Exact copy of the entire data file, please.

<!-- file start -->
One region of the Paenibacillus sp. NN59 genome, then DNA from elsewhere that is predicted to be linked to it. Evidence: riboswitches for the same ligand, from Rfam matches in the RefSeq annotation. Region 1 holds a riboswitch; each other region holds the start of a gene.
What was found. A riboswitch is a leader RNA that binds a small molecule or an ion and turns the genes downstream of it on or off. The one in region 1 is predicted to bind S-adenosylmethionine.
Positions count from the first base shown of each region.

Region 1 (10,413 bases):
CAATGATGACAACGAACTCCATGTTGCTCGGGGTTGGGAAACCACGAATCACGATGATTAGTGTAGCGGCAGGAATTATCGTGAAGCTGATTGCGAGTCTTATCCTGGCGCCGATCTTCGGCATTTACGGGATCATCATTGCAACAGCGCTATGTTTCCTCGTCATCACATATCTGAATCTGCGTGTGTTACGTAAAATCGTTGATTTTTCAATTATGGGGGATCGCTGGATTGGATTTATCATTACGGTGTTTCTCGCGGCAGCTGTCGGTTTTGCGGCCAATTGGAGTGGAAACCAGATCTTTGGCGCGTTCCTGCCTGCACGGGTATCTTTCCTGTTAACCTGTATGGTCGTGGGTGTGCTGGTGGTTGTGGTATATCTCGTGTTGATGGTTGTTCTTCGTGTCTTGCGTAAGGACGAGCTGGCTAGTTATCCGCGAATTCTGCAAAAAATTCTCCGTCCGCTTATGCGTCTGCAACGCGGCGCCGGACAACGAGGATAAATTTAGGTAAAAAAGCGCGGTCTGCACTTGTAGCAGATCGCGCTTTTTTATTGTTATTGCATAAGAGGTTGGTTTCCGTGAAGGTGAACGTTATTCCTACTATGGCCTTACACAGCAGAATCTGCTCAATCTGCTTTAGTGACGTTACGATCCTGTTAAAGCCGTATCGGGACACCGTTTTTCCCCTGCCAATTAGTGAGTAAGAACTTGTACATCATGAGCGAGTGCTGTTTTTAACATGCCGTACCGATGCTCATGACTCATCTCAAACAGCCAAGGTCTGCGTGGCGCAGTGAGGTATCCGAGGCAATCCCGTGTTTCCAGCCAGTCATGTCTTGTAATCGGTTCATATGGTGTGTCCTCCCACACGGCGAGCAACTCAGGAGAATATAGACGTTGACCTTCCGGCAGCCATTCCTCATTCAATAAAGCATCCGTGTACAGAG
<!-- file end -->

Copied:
One region of the Paenibacillus sp. NN59 genome, then DNA from elsewhere that is predicted to be linked to it. Evidence: riboswitches for the same ligand, from Rfam matches in the RefSeq annotation. Region 1 holds a riboswitch; each other region holds the start of a gene.
What was found. A riboswitch is a leader RNA that binds a small molecule or an ion and turns the genes downstream of it on or off. The one in region 1 is predicted to bind S-adenosylmethionine.
Positions count from the first base shown of each region.

Region 1 (10,413 bases):
CAATGATGACAACGAACTCCATGTTGCTCGGGGTTGGGAAACCACGAATCACGATGATTAGTGTAGCGGCAGGAATTATCGTGAAGCTGATTGCGAGTCTTATCCTGGCGCCGATCTTCGGCATTTACGGGATCATCATTGCAACAGCGCTATGTTTCCTCGTCATCACATATCTGAATCTGCGTGTGTTACGTAAAATCGTTGATTTTTCAATTATGGGGGATCGCTGGATTGGATTTATCATTACGGTGTTTCTCGCGGCAGCTGTCGGTTTTGCGGCCAATTGGAGTGGAAACCAGATCTTTGGCGCGTTCCTGCCTGCACGGGTATCTTTCCTGTTAACCTGTATGGTCGTGGGTGTGCTGGTGGTTGTGGTATATCTCGTGTTGATGGTTGTTCTTCGTGTCTTGCGTAAGGACGAGCTGGCTAGTTATCCGCGAATTCTGCAAAAAATTCTCCGTCCGCTTATGCGTCTGCAACGCGGCGCCGGACAACGAGGATAAATTTAGGTAAAAAAGCGCGGTCTGCACTTGTAGCAGATCGCGCTTTTTTATTGTTATTGCATAAGAGGTTGGTTTCCGTGAAGGTGAACGTTATTCCTACTATGGCCTTACACAGCAGAATCTGCTCAATCTGCTTTAGTGACGTTACGATCCTGTTAAAGCCGTATCGGGACACCGTTTTTCCCCTGCCAATTAGTGAGTAAGAACTTGTACATCATGAGCGAGTGCTGTTTTTAACATGCCGTACCGATGCTCATGACTCATCTCAAACAGCCAAGGTCTGCGTGGCGCAGTGAGGTATCCGAGGCAATCCCGTGTTTCCAGCCAGTCATGTCTTGTAATCGGTTCATATGGTGTGTCCTCCCACACGGCGAGCAACTCAGGAGAATATAGACGTTGACCTTCCGGCAGCCATTCCTCATTCAATAAAGCATCCGTGTACAGAG